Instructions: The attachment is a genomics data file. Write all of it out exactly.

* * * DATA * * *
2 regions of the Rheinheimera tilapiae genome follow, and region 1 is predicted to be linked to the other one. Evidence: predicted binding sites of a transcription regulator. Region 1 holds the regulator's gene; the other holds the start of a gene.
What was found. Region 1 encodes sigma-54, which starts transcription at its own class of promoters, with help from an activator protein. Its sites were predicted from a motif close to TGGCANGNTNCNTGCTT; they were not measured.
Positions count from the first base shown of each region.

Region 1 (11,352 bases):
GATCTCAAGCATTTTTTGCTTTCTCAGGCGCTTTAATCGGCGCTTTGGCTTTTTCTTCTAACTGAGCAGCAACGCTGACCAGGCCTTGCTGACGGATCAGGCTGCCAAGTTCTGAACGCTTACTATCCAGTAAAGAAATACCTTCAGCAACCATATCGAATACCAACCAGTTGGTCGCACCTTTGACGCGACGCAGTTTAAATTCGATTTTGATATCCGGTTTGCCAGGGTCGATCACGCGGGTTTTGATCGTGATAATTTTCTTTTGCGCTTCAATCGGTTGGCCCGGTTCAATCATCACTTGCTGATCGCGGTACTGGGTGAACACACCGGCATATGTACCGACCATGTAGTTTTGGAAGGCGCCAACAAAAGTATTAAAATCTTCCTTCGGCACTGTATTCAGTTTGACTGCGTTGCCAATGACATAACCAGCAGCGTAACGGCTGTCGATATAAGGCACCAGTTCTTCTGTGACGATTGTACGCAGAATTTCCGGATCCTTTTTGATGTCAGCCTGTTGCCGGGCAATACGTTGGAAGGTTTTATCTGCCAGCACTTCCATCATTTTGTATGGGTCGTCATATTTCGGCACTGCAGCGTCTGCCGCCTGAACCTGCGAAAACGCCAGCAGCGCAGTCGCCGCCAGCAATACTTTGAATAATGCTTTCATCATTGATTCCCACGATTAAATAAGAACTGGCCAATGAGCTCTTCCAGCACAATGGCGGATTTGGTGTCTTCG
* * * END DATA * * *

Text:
2 regions of the Rheinheimera tilapiae genome follow, and region 1 is predicted to be linked to the other one. Evidence: predicted binding sites of a transcription regulator. Region 1 holds the regulator's gene; the other holds the start of a gene.
What was found. Region 1 encodes sigma-54, which starts transcription at its own class of promoters, with help from an activator protein. Its sites were predicted from a motif close to TGGCANGNTNCNTGCTT; they were not measured.
Positions count from the first base shown of each region.

Region 1 (11,352 bases):
GATCTCAAGCATTTTTTGCTTTCTCAGGCGCTTTAATCGGCGCTTTGGCTTTTTCTTCTAACTGAGCAGCAACGCTGACCAGGCCTTGCTGACGGATCAGGCTGCCAAGTTCTGAACGCTTACTATCCAGTAAAGAAATACCTTCAGCAACCATATCGAATACCAACCAGTTGGTCGCACCTTTGACGCGACGCAGTTTAAATTCGATTTTGATATCCGGTTTGCCAGGGTCGATCACGCGGGTTTTGATCGTGATAATTTTCTTTTGCGCTTCAATCGGTTGGCCCGGTTCAATCATCACTTGCTGATCGCGGTACTGGGTGAACACACCGGCATATGTACCGACCATGTAGTTTTGGAAGGCGCCAACAAAAGTATTAAAATCTTCCTTCGGCACTGTATTCAGTTTGACTGCGTTGCCAATGACATAACCAGCAGCGTAACGGCTGTCGATATAAGGCACCAGTTCTTCTGTGACGATTGTACGCAGAATTTCCGGATCCTTTTTGATGTCAGCCTGTTGCCGGGCAATACGTTGGAAGGTTTTATCTGCCAGCACTTCCATCATTTTGTATGGGTCGTCATATTTCGGCACTGCAGCGTCTGCCGCCTGAACCTGCGAAAACGCCAGCAGCGCAGTCGCCGCCAGCAATACTTTGAATAATGCTTTCATCATTGATTCCCACGATTAAATAAGAACTGGCCAATGAGCTCTTCCAGCACAATGGCGGATTTGGTGTCTTCG